Autumn Is, Almost

 Autumn is so close.  This next week is predicted to be mild.

A few garden surprises unseen until now, since for the past ten days at least, it was too hot to be outside for long.

Many of the younger 'Bright Star' Yucca are producing their first bloom.  
 Unlike the Agave flower stem, Yucca flowers don't last long--a week or ten days.

 The heat scorched Aloe hardyi x cameronii
 The newly planted Erepsia pillansii suffered no apparent damage from having been purchased and hastily planted at dusk in 100 degree (38 C) weather.  Its lone flower bud left from spring bloom opened. The flower is about 1.5" (4 cm) across:
 The Kalanchoe beharensis out front seems to have added multiple new leaves in a matter of days.  Apparently 100 degree+ weather is just what it likes.  Well, now I know.  The K. orgyalis behind it, however, dropped foliage and doesn't look great.  Huh.  Okay.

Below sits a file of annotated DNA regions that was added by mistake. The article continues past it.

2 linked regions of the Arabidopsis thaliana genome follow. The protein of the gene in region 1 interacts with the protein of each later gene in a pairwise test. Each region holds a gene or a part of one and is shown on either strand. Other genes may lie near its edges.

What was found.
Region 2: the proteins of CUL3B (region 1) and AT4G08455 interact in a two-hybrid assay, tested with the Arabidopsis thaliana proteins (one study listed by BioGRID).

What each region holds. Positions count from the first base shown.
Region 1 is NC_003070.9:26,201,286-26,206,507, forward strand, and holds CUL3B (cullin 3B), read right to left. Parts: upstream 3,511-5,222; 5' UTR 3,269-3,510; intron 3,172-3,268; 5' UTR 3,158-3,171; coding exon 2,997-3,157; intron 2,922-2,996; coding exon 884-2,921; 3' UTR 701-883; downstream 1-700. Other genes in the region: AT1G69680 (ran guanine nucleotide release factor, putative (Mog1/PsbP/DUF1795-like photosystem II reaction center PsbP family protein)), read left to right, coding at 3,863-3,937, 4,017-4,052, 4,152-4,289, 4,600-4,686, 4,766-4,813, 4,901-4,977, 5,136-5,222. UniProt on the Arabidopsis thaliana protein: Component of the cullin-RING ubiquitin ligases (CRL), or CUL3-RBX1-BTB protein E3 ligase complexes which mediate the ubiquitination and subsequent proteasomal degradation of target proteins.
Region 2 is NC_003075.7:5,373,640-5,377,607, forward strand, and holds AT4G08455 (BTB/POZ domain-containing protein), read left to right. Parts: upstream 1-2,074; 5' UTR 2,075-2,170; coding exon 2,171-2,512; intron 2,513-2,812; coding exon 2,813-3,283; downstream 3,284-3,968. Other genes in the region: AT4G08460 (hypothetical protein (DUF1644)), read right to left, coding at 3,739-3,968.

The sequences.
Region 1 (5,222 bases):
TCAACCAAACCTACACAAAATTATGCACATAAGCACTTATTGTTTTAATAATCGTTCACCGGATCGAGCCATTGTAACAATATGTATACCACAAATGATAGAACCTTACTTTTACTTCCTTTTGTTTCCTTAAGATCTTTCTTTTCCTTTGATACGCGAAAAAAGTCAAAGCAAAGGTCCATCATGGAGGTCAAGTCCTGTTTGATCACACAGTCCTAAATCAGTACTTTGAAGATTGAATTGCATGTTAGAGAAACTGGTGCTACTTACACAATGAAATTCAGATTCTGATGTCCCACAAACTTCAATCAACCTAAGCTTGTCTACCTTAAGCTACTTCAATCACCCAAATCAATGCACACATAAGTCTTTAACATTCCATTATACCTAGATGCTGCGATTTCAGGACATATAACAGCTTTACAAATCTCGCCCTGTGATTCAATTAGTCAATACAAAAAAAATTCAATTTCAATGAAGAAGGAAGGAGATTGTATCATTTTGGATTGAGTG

With the coming of autumn,  the Aeoniums will emerge from summer dormancy.  They dropped a lot of their old foliage during the extreme heat.  New Aeonium foliage is as much a part of autumn here as maple leaf color is in Vermont. 
Several new plants are waiting for a place in the ground.  I did some cabin-fever plant shopping during the recent long heat wave and the acquisitions were temporarily parked in the shade.   
Such as the Inter-City Show plants:
Such as another Grevillea 'Superb'.  It will go where a 'Windermere' rose currently grows by the new pergola.  The rose will go adjacent to one of the 'Bishops Castle' roses by the stairway that descends to the pergola.  'Superb' will feed hummingbirds, bees, and our eyes. 
The dramatic black and red Lagerstroemias and the red tips of Leucadendrons suggested I add more touches of red to the front area.